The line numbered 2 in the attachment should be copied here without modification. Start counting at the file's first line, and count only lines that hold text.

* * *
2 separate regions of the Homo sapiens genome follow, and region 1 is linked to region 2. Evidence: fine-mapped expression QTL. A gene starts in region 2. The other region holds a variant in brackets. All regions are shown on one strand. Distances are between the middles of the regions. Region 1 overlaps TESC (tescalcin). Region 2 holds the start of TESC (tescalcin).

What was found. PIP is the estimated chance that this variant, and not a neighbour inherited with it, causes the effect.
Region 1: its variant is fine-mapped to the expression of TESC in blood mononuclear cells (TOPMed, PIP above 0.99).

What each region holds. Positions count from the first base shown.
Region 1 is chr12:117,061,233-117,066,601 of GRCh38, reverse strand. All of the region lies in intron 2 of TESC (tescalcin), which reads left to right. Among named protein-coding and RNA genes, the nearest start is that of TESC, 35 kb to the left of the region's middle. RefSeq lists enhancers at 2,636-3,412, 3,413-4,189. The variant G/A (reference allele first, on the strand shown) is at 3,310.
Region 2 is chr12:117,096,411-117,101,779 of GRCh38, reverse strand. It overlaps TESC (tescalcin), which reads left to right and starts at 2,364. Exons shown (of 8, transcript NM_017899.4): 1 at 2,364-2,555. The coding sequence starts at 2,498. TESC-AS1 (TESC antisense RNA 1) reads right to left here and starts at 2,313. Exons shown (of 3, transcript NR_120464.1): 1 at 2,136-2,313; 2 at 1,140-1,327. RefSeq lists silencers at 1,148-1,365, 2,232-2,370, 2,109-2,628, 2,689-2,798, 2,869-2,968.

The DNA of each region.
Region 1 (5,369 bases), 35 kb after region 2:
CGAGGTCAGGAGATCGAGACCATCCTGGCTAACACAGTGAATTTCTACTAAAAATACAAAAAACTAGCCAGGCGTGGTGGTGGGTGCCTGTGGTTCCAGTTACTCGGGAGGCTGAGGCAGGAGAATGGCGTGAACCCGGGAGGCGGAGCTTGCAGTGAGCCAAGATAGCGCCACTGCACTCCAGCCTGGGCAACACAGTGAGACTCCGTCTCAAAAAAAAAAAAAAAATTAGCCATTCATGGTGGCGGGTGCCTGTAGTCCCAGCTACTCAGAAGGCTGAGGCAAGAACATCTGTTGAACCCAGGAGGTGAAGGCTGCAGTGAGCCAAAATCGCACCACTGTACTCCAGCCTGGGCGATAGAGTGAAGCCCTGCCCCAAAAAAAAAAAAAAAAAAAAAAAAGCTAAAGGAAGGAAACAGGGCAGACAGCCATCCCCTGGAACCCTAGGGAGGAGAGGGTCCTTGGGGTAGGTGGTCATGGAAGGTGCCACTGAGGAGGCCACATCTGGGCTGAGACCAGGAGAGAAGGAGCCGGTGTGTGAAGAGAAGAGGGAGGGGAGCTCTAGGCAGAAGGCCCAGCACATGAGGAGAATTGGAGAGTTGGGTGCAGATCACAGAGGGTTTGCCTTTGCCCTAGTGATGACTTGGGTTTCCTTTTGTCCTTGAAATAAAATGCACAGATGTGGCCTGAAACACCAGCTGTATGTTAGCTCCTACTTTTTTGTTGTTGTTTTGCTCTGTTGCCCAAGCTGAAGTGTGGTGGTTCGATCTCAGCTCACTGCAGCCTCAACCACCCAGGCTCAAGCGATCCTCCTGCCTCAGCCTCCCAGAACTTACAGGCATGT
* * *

What was found. PIP is the estimated chance that this variant, and not a neighbour inherited with it, causes the effect.